One orphaned black kitten shrink-wrapped into a boat. Four orange babies abandoned by the road. Several cats, of every shade, trapped by the concerned workers at a pallet mill. All ended up at PALS, on Case Road in Winthrop.

Their future is uncertain. Some will test positive for disease; others may spend years waiting for a family. The kitten from the boat has a birth defect, a deformed foot.

PALS is a no-kill shelter on a limited budget, dependent on donations, dedicated volunteers and a small, hardworking staff. The shelter currently holds more than 100 cats, and we have enough food for perhaps a week. The budget for veterinary service has been exhausted.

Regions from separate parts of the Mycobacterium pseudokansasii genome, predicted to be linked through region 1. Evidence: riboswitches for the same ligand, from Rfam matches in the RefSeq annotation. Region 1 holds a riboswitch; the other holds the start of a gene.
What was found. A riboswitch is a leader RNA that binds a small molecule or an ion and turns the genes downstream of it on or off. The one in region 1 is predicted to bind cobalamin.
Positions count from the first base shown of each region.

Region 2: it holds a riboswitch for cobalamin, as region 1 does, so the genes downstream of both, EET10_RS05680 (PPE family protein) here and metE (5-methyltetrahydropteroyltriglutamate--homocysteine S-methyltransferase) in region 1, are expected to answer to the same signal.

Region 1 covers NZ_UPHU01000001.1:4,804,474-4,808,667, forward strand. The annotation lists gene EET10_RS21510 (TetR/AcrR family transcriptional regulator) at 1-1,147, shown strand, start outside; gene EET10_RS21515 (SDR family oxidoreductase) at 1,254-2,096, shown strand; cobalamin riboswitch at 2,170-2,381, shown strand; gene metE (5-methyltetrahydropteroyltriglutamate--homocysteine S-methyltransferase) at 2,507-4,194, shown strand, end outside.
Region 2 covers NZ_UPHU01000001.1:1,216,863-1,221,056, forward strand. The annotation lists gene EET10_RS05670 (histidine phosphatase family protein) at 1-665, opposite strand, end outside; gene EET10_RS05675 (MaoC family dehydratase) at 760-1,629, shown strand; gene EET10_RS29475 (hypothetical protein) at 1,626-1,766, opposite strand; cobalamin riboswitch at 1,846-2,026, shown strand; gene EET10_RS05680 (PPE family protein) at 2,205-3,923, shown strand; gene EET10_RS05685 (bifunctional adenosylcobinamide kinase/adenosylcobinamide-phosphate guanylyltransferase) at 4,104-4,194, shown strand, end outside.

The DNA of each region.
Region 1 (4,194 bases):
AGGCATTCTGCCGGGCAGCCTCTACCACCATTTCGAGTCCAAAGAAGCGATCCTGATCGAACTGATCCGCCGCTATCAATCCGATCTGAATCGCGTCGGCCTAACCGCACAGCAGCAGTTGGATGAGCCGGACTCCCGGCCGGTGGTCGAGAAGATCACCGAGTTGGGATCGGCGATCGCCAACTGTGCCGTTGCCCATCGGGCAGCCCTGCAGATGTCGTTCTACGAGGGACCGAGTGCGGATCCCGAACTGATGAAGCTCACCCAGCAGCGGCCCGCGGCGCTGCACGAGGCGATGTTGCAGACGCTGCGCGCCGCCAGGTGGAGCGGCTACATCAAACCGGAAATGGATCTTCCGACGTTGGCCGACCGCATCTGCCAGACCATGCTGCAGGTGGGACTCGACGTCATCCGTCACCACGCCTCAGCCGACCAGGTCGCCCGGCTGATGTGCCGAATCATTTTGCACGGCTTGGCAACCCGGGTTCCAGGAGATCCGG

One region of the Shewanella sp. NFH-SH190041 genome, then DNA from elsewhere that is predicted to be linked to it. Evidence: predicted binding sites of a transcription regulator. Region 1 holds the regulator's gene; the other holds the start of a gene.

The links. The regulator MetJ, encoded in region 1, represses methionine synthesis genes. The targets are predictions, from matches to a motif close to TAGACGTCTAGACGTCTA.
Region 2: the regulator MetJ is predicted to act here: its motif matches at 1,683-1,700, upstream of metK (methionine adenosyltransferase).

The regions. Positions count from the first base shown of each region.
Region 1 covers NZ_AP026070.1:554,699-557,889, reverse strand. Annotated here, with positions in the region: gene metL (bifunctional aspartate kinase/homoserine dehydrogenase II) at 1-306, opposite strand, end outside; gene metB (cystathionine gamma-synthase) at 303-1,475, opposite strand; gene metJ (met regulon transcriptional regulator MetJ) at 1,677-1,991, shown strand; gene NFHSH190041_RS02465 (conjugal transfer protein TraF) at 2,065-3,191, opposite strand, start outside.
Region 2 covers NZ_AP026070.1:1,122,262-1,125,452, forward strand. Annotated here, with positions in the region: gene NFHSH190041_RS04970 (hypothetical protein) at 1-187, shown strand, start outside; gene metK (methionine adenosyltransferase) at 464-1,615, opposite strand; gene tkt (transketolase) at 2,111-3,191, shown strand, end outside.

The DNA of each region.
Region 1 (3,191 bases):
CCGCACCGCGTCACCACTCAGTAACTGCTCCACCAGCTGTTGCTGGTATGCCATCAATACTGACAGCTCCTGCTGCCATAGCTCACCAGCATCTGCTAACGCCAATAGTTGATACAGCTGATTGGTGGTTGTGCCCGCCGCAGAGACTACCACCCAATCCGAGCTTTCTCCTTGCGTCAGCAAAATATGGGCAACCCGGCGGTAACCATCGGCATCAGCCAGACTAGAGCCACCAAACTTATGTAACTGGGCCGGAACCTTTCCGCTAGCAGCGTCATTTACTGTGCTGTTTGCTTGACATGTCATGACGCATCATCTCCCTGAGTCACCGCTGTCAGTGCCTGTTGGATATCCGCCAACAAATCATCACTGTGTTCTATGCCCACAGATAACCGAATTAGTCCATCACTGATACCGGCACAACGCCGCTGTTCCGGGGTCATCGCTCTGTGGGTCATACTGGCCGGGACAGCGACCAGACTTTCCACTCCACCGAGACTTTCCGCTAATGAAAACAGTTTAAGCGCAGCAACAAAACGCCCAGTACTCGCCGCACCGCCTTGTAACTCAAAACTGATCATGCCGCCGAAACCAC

Kitten season no longer ends in the summer, and adult cats come in all year. People surrender cats for a variety of reasons. The saddest are the older animals who have had a family; now they’re caged, in strange surroundings.

Here in Maine, a stray dog is a rare sight, but cats are abandoned every day, thrown away to fend for themselves or become feral.

Many of us struggle in our own way, but if each of us does a small thing, we can collectively accomplish great things and, perhaps, ease some of the suffering.

Dori L. BurnhamMonmouth

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